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Hospitals Learn to Maintain Data Continuity and Compliance from Major Disasters Like Hurricane Katrina

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Superstorm Katrina was a wake-up call for hospitals and clinics nationwide. In those days, most medical records were still on paper, often stored in hospital basements. And as you may recall from my piece about Sandy’s effect on data centers in Manhattan, basements in low-lying lands are easily flooded during severe storms. Katrina left behind a data continuity and compliance nightmare for doctors and hospitals throughout the South who had to recreate destroyed records.

The Growth of Electronic Medical Records

According to the Centers for Disease Control (CDC), only 31 percent of hospitals used electronic health records (EHR) in 2005, when Katrina struck. Only 17 percent of doctors’ offices used them. Today, those numbers are much more reassuring. As of 2013, according to the Office of National Coordination for Health Information Technology (ONC), 85.2 percent of hospitals are using certified EHR systems. After their painful Katrina experience, hospitals learned to make EHR a priority.

Katrina’s Effect on Medical Records

Katrina caused the loss of more than 1 million paper-based health records, according to the American Health Information Management Association (AHIMA). According to federal law, hospitals must keep medical records for five years. The massive time and labor commitment involved in restoring these records must have been overwhelming. Thankfully, federal assistance was made available to transition facilities to EHR, ensuring better data continuity in the future.

Loss of Medical Records: Katrina vs Sandy

Seven years later, EHR adoption was much better. By the time Sandy hit, most hospitals used EHR, and New York State’s health information exchange network made sure hospitals could share that information. When patients were evacuated from Bellevue and New York University Langone Medical Center, the receiving hospitals could simply log on to the system to get vital patient information and provide appropriate treatment. While some hiccups occurred during the storm, not one medical record was destroyed. This kind of data continuity likely saved many lives.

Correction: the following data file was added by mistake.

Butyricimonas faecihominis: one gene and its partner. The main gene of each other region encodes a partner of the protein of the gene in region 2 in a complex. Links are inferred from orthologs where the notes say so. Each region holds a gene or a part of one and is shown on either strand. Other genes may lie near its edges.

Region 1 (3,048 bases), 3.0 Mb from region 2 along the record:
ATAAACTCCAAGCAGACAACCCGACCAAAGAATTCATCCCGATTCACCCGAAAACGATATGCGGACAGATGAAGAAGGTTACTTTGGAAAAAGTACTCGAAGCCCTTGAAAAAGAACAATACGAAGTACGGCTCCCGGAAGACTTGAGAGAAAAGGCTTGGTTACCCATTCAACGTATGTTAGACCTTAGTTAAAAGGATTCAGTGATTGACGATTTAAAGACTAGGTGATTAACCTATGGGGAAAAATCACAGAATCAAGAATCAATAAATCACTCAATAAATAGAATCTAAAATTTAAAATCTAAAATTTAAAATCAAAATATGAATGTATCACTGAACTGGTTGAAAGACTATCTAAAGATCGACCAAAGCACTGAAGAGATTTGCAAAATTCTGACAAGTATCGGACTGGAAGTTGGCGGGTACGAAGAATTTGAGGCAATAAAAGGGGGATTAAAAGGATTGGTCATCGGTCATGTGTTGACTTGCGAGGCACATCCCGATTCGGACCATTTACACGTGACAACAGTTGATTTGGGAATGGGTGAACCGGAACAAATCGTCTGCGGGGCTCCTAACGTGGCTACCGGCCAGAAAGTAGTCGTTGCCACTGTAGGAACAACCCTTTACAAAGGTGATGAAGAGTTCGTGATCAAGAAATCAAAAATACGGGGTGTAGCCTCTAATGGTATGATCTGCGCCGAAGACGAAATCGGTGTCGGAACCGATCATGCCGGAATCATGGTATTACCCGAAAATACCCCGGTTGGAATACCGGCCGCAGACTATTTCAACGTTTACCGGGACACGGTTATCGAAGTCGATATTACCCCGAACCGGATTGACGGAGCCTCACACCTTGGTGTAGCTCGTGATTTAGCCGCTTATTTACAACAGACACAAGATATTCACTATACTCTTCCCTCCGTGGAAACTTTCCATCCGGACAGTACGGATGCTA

Compliance May Become More Complicated

The problem of disaster preparedness (DP) continues to be a top concern for hospitals and government. After the Sept. 11 tragedy of 2001, the government provided money to help hospitals create DP plans, but by now, budget cuts have severely cut those funds.

Stalled progress in DP has led the government to consider new rules for treatment facilities to follow if they want to receive Medicare and Medicaid dollars. The rule, proposed in December 2013 by the Centers for Medicare & Medicaid Services (CMS), would require 17 types of medical institutions to take an “all hazards” approach to disaster preparedness. It would set minimum standards for these facilities in their preparations.

Some say the rule doesn’t go far enough in its DP requirements, each citing concerns related to their own fields of medicine. The New York Times reports that the National Kidney Foundation wants to make sure backup power is available to keep dialysis machines running. The American Academy of Pediatrics wants to be sure there is adequate backup food and water supplies for family members and sanitation.

Other solutions are available to cover the concerns of all interested parties. For instance, the Joint Commission, an accreditor of health care facilities, has proposed emergency management standards that take care of almost anyone who may be caught in a disaster while at the hospital, not just those who work there. The National Fire Protection Association has a similar plan.

Expect HIPPA-Like Rules to Expand

Most DP focus for hospitals has been on maintaining data continuity and compliance as required under the Health Insurance Portability and Accountability Act (HIPAA). But those regulations only apply to medical records, requiring organizations to keep updated disaster recovery plans detailing how the facility will protect EHR and restore access to them after an unforeseen event. DP is also important in other areas. Patient and hospital staff safety are also of vital concern.

Given the new interest in DP and the vast number of facilities that depend on Medicare and Medicaid dollars, this could become a growing issue. Because of the large number of stakeholders in stronger DP regulations, hospitals, clinics, and doctors can expect compliance to become even more challenging. While HIPAA regulations generally govern larger medical facilities, these types of rules could be broadened by this new push for DP, creating an even greater need for effective planning.

Continuity and Compliance Solutions from Quorum

Data solutions like Quorum’s onQ appliance, which creates clones of vital records for one-click access to information during an outage, will help medical facilities maintain continuity during disaster events. It can transparently take over from a failed server in just a matter of minutes. Archive vaults will become increasingly important in keeping up with compliance rules in preserving and backing up medical records.

Request a quote from us to find out how we can help you comply with current regulations and prepare for the expansion of DP rules likely to come.

 

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